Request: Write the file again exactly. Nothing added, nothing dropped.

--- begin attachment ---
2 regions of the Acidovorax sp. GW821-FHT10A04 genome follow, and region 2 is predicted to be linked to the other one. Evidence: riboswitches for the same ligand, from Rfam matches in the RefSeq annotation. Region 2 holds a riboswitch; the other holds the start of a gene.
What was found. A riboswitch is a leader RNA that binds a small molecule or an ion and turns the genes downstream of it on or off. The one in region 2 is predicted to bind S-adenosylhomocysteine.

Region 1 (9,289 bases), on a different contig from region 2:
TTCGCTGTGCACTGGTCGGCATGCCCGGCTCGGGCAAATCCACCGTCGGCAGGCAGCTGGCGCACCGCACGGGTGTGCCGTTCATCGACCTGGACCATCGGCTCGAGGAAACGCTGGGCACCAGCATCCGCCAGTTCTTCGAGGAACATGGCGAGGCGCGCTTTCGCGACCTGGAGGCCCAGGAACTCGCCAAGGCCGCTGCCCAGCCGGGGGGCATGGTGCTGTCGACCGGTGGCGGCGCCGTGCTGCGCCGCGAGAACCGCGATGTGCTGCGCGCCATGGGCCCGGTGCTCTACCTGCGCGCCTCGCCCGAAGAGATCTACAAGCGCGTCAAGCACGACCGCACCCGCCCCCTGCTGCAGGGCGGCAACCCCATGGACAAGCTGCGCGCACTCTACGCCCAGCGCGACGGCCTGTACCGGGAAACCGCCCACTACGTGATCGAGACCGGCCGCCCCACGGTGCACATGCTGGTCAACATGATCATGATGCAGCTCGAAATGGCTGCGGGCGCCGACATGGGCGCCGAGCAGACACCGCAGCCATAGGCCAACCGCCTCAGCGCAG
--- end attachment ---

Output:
2 regions of the Acidovorax sp. GW821-FHT10A04 genome follow, and region 2 is predicted to be linked to the other one. Evidence: riboswitches for the same ligand, from Rfam matches in the RefSeq annotation. Region 2 holds a riboswitch; the other holds the start of a gene.
What was found. A riboswitch is a leader RNA that binds a small molecule or an ion and turns the genes downstream of it on or off. The one in region 2 is predicted to bind S-adenosylhomocysteine.

Region 1 (9,289 bases), on a different contig from region 2:
TTCGCTGTGCACTGGTCGGCATGCCCGGCTCGGGCAAATCCACCGTCGGCAGGCAGCTGGCGCACCGCACGGGTGTGCCGTTCATCGACCTGGACCATCGGCTCGAGGAAACGCTGGGCACCAGCATCCGCCAGTTCTTCGAGGAACATGGCGAGGCGCGCTTTCGCGACCTGGAGGCCCAGGAACTCGCCAAGGCCGCTGCCCAGCCGGGGGGCATGGTGCTGTCGACCGGTGGCGGCGCCGTGCTGCGCCGCGAGAACCGCGATGTGCTGCGCGCCATGGGCCCGGTGCTCTACCTGCGCGCCTCGCCCGAAGAGATCTACAAGCGCGTCAAGCACGACCGCACCCGCCCCCTGCTGCAGGGCGGCAACCCCATGGACAAGCTGCGCGCACTCTACGCCCAGCGCGACGGCCTGTACCGGGAAACCGCCCACTACGTGATCGAGACCGGCCGCCCCACGGTGCACATGCTGGTCAACATGATCATGATGCAGCTCGAAATGGCTGCGGGCGCCGACATGGGCGCCGAGCAGACACCGCAGCCATAGGCCAACCGCCTCAGCGCAG